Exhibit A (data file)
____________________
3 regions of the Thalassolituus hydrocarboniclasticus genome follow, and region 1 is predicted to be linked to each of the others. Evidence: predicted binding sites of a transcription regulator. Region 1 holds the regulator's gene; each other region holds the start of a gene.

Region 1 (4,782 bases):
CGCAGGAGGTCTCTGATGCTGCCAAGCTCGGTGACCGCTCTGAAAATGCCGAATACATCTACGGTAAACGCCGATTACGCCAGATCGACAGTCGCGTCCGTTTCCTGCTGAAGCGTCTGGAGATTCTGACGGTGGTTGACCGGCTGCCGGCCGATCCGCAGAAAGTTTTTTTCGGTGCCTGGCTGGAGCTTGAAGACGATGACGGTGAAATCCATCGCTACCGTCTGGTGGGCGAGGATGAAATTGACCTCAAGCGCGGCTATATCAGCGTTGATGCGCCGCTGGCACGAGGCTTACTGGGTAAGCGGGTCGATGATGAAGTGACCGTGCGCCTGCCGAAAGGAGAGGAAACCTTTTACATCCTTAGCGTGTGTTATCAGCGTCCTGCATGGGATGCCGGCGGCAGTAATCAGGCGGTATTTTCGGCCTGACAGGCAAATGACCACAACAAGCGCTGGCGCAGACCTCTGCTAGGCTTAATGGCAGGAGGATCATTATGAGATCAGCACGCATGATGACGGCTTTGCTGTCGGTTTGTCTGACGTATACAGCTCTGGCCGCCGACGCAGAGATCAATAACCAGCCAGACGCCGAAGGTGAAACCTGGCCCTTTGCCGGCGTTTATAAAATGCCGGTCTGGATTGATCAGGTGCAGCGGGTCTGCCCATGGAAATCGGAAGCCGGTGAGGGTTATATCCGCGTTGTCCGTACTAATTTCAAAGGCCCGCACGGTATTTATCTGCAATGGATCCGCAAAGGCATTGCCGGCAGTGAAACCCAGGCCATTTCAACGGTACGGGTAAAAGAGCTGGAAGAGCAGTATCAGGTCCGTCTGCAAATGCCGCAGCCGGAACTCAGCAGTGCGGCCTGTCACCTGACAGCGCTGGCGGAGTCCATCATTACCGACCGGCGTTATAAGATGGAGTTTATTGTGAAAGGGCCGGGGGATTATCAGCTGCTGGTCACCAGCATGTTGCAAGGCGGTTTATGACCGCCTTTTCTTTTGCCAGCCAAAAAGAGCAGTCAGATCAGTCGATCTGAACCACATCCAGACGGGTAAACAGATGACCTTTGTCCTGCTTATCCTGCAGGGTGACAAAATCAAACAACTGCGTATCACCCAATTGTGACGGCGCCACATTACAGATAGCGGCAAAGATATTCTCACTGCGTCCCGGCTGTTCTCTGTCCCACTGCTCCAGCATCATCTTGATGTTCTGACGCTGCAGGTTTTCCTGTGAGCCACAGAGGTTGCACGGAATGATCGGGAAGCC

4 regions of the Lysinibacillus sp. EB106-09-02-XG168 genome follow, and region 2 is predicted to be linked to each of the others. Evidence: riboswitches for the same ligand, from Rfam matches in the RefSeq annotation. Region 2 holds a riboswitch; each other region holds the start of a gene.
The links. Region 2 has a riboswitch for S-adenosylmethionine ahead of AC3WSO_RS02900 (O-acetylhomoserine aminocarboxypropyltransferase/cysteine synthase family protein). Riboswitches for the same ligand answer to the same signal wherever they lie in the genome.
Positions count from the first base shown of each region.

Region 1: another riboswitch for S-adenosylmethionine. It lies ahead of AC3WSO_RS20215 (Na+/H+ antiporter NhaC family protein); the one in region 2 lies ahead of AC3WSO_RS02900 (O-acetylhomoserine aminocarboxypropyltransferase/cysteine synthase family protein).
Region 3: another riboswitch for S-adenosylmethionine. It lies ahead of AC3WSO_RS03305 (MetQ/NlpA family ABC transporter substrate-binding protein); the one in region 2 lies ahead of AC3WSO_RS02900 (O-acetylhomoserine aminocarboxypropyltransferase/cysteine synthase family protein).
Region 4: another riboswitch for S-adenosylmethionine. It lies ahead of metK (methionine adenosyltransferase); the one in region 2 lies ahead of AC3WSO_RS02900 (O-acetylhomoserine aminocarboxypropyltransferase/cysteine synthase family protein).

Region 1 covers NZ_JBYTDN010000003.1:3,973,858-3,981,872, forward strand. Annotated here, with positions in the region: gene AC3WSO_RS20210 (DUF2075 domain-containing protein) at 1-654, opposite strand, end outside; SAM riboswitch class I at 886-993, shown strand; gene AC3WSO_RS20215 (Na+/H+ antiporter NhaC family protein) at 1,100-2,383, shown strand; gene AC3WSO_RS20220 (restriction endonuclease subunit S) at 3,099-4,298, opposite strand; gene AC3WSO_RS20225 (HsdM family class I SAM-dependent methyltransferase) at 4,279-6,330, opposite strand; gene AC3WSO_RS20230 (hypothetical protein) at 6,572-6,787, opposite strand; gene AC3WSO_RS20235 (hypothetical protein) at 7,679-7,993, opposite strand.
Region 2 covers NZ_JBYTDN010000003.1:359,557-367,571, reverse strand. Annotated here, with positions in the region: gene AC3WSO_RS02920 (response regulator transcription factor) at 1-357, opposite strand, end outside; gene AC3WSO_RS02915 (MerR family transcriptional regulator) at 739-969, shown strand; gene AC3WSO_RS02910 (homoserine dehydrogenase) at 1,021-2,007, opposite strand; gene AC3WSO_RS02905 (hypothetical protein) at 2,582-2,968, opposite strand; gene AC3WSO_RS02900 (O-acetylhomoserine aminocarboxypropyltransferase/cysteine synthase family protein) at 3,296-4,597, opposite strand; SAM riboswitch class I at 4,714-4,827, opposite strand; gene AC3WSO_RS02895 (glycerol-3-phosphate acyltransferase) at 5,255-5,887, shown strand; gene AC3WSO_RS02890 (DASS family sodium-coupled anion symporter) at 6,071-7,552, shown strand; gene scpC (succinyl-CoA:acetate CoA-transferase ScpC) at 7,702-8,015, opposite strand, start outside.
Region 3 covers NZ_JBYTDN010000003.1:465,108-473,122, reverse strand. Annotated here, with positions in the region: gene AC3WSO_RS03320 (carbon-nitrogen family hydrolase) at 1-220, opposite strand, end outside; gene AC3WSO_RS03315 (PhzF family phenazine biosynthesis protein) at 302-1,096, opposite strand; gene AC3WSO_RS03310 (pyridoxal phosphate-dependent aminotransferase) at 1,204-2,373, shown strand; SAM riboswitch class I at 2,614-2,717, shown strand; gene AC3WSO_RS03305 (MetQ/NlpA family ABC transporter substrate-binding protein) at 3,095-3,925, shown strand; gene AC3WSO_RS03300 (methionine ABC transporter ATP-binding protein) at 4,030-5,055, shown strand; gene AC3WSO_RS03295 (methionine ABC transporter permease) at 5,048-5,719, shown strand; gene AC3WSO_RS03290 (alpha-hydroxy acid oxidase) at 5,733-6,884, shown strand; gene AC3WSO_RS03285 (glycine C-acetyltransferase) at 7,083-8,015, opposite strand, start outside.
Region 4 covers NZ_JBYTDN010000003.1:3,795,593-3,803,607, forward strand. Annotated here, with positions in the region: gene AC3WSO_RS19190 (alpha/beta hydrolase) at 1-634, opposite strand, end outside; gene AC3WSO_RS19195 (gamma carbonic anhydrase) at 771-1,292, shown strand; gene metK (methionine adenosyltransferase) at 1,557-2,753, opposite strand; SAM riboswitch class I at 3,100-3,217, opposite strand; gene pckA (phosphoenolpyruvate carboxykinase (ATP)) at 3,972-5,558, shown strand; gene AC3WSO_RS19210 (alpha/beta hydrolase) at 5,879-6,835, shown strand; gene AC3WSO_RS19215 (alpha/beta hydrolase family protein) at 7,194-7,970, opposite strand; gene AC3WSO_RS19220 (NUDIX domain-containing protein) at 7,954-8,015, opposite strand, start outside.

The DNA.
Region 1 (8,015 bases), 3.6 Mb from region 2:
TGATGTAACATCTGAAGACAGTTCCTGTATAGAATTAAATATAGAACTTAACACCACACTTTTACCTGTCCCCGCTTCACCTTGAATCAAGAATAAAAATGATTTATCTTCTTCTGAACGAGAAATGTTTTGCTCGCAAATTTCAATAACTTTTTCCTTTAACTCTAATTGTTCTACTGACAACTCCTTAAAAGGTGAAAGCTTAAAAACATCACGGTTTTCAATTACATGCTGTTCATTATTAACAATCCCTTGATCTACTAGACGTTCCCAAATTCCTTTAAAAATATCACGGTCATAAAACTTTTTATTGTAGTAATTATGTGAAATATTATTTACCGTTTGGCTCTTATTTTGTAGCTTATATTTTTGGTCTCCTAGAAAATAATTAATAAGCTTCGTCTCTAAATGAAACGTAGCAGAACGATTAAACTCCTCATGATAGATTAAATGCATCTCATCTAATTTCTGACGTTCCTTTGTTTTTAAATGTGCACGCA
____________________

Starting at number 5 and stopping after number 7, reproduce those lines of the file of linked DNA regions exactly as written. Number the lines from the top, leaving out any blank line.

The links. Region 2 has a riboswitch for S-adenosylmethionine ahead of AC3WSO_RS02900 (O-acetylhomoserine aminocarboxypropyltransferase/cysteine synthase family protein). Riboswitches for the same ligand answer to the same signal wherever they lie in the genome.
Positions count from the first base shown of each region.

Region 1: another riboswitch for S-adenosylmethionine. It lies ahead of AC3WSO_RS20215 (Na+/H+ antiporter NhaC family protein); the one in region 2 lies ahead of AC3WSO_RS02900 (O-acetylhomoserine aminocarboxypropyltransferase/cysteine synthase family protein).